I think this is where the story of the ant and the grasshopper may have infected our understanding of the parable. The American virtues of hard work and doing it ourselves are pretty strong. Grown-ups in our culture are supposed to be able to take care of ourselves and our families, and anything that strikes a blow against that is not only frightening but humiliating. So we hear this parable through that filter, as if hard work and industriousness are somehow the keys to salvation – ‘Jesus is coming – look busy,’ as the bumper sticker says. Wisdom is in preparing for the future, stocking up enough to last, making sure there’s enough oil to last through the long dark night ahead.

Wisdom in Aesop’s fables is usually the wisdom of common sense. But the wisdom in the gospels is often the opposite of common sense: sell all you have and follow me; leave the 99 sheep and look for the one that is lost; eat and drink with tax collectors and sinners, for they are going into heaven ahead of the righteous; die, and you will live. So if we’re talking about wise bridesmaids, I don’t think the message we’re supposed to take away is simply that they were like the industrious ant and accumulated enough oil for themselves ahead of time, and too bad for the foolish ones. There is more to the idea of having enough than that.

Garrison Keillor once told a story in his radio show of a church in the dead of winter, running low on fuel for the oil furnace. The order was made in due time, but then the blizzard hit – snow piled up several feet thick, roads were blocked, no delivery truck could get through. And Christmas Eve was coming, when folks from the surrounding town would come to gather for the traditional service – but with a dead furnace, it would be too bitterly cold to worship. But the pastor decided to go ahead, not to cancel the service – and the oil furnace kept running, keeping the place warm, running long after the fuel should have given out, running through Christmas Eve and on to the day when the delivery truck could finally get through and restock. It’s a story like the one celebrated at Hanukkah, remembering the oil lamp in the newly rededicated Temple that kept burning for eight days even though there was only enough oil for one day. Sometimes lamps keep burning even when we don’t have enough ourselves to keep them so.

For I don’t know about you, but I know that were I to do my best to be ready at any moment for Christ’s coming, I would fail. Rarely am I anything like ready. I might wish Jesus could come right now and clean up the mess we’re in, but I’m not really ready myself. I’m too busy and caught up in my own stuff; I’m too preoccupied with the daily worries of life; I’m too despairing about the state we’re in. If I depend on myself to keep that lamp burning, it will go out. But faith is not a pull-yourself-up-by-your-own-bootstraps story. It’s not an SAT test. Faith and hope in God isn’t something we manufacture all on our own. God’s light burns steadily, not ours – God’s anointing oil flows in abundance, not ours. We need help.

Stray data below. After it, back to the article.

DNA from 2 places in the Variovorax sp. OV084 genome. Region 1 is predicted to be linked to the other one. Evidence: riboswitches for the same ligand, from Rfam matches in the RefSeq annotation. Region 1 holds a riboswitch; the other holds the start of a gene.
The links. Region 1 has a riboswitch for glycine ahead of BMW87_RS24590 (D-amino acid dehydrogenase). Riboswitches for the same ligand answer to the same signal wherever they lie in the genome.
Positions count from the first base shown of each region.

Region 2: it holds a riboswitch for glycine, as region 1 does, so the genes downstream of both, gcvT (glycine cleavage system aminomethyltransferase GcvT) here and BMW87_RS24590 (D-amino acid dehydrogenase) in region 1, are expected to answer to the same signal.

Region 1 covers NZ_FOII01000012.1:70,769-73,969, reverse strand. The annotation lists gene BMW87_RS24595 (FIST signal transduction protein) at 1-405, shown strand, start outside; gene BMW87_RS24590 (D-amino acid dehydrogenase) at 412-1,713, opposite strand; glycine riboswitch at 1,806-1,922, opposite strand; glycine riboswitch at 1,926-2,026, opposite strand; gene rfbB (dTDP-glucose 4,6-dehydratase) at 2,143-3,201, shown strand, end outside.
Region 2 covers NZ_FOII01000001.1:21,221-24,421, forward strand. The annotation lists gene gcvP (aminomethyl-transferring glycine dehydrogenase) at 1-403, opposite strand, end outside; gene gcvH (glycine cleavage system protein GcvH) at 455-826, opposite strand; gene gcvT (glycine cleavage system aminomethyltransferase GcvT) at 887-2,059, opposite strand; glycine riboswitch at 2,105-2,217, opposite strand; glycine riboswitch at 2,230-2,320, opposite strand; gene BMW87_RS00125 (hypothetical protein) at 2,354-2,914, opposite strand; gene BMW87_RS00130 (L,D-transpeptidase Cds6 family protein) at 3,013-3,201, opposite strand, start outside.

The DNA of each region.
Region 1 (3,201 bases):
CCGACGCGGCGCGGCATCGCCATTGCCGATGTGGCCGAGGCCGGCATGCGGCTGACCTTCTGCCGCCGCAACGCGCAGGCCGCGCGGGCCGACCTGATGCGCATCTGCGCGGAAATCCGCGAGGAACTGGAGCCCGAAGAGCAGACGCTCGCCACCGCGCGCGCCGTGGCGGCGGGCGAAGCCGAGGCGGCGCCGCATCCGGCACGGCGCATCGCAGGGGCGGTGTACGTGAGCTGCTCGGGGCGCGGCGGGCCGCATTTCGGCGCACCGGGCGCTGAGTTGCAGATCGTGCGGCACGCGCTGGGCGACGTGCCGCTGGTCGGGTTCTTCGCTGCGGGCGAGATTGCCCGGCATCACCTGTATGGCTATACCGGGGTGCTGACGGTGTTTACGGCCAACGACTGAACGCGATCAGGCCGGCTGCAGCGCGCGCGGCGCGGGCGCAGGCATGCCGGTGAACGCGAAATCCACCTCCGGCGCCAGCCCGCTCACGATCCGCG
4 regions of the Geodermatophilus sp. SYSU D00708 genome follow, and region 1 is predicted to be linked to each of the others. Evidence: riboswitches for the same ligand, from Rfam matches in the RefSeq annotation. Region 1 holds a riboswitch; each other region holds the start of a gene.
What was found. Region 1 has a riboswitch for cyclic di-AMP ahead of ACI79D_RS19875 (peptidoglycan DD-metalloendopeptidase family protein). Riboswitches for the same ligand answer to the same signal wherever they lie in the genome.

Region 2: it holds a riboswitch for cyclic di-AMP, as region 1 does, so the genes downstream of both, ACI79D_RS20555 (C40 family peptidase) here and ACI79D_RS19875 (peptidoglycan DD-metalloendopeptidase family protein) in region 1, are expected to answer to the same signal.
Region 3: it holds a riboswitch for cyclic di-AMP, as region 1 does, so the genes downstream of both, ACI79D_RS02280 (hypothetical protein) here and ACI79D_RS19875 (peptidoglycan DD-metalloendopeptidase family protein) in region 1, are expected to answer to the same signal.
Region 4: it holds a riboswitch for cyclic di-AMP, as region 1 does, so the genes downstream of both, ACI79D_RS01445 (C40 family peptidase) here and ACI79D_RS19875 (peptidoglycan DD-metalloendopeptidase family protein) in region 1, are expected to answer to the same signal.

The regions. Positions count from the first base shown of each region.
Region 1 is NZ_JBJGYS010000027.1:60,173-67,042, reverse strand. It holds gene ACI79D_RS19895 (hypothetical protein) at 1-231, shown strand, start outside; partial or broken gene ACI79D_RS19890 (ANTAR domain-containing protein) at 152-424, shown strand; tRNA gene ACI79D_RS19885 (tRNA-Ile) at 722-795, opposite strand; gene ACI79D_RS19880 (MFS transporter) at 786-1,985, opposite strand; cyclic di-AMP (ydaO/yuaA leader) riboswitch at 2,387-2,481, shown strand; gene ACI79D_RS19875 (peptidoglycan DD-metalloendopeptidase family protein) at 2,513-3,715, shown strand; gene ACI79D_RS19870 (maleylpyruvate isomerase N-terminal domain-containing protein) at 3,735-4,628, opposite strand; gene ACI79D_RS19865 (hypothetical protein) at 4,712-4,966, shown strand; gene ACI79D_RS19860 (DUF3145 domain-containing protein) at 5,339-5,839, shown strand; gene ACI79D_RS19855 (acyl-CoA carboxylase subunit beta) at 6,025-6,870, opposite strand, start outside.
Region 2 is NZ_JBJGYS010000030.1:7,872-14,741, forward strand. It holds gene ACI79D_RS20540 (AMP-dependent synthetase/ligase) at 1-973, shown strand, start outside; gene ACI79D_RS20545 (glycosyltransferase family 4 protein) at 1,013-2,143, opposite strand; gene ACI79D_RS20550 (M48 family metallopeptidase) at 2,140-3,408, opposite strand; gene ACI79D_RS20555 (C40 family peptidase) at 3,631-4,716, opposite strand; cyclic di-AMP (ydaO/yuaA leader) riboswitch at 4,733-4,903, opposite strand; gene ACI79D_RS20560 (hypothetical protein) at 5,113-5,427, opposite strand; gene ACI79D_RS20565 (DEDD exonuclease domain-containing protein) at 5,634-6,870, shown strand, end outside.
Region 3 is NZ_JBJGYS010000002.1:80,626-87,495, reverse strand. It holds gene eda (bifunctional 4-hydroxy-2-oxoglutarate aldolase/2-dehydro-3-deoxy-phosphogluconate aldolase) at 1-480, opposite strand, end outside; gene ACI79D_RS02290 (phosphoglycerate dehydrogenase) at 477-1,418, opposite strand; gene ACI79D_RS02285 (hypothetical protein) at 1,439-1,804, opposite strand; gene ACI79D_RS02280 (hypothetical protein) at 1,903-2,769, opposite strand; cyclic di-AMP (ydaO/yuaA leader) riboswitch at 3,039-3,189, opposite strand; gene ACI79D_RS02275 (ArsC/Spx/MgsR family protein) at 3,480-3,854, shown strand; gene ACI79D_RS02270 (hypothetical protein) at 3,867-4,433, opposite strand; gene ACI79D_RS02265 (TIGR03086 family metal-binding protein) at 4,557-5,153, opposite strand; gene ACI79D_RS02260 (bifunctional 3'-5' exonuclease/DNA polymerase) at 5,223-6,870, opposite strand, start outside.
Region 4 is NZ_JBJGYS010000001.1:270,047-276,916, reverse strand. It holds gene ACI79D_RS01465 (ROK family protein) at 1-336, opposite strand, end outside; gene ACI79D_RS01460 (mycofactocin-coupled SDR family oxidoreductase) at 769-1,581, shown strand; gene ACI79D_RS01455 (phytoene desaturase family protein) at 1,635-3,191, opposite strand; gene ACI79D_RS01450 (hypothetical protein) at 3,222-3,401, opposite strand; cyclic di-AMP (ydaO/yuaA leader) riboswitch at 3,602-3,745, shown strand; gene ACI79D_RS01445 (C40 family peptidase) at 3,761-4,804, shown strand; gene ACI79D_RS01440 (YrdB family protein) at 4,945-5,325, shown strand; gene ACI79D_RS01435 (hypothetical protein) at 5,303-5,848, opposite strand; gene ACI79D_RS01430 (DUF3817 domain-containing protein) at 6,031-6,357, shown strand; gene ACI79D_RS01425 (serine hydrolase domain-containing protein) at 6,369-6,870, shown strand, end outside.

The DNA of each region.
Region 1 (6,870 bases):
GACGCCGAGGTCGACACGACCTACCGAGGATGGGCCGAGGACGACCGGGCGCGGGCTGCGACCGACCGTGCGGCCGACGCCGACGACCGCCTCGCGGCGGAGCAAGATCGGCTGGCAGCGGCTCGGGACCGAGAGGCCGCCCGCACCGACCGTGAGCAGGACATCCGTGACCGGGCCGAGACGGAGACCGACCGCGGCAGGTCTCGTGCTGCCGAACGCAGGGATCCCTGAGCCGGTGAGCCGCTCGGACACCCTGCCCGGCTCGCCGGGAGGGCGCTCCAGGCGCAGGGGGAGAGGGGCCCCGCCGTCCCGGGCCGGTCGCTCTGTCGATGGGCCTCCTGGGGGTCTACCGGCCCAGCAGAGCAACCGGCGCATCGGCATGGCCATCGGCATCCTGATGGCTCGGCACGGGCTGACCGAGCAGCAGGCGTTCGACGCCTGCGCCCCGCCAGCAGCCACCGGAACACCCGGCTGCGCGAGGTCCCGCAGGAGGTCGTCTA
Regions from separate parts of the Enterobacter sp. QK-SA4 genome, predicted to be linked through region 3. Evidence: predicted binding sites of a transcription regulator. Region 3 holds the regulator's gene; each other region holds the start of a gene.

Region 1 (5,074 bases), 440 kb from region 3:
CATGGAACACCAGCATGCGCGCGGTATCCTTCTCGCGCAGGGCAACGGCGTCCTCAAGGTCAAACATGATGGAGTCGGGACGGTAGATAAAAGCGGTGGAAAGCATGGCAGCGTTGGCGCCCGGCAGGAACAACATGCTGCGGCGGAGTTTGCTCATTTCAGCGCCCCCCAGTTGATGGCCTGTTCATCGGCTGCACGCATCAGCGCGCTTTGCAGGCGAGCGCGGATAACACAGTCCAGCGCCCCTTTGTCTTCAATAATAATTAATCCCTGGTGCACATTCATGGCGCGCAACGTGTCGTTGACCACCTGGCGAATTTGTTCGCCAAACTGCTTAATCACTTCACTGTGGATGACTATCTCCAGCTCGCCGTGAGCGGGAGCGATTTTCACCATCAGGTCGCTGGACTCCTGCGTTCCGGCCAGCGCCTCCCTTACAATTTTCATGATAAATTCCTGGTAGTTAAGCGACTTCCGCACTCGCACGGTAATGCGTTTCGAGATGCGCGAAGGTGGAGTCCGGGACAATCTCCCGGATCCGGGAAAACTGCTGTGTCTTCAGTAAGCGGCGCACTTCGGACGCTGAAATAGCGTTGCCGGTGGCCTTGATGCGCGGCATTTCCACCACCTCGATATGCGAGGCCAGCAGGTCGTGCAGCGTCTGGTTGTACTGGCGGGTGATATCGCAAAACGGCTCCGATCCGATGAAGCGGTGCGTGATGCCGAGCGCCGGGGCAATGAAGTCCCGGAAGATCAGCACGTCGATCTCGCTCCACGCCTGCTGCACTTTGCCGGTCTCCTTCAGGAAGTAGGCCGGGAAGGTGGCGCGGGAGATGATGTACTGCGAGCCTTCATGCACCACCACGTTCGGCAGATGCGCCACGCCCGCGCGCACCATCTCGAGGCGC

So unlike the ants, I don’t believe that our call is ultimately to gather up as much for our storehouses as we can. The wisdom this parable speaks of is that of accepting God’s readiness for us, God’s willingness to pour into us the oil that we need. And sometimes, we have to see just how empty we are before we can allow the Spirit to do that work in us. The call to be faithful is to wait there by the door of the feast, to wait for the God who will come, even in the midst of utter emptiness. It is to take our empty lamps of personal worry and terror, of fear for ourselves and our children and our world, and to hold them up to God to be filled. To hold them up to the abundance of God’s love that overflows in this community, that fills us in prayer and quiet, that embraces us when we don’t know where else to turn. What is foolish is to think we can do it on our own. Wisdom is in knowing what God must do for us.

When our tradition speaks of Christ’s coming, it means multiple things: the end of time, the end of the world as we know it; our own death; or even just moments in our lives when we recognize particularly clearly God’s presence with us. And with all of those comings, we do not know when they will happen. We don’t really know what we should be doing or whether we will be or have enough when God comes to us. But what we do know is that God has promised to be faithful to us, that God loves us and knows us better than we know ourselves, that God in Jesus gave up everything for love of us, to make us enough.

So yes, keep awake – keep your eyes peeled, keep your hearts open and your hope alive for what God can do beyond all expectation. Because even in the darkest of dark times, God is there – God’s light shines in the darkness, and the darkness can never overcome it. Amen.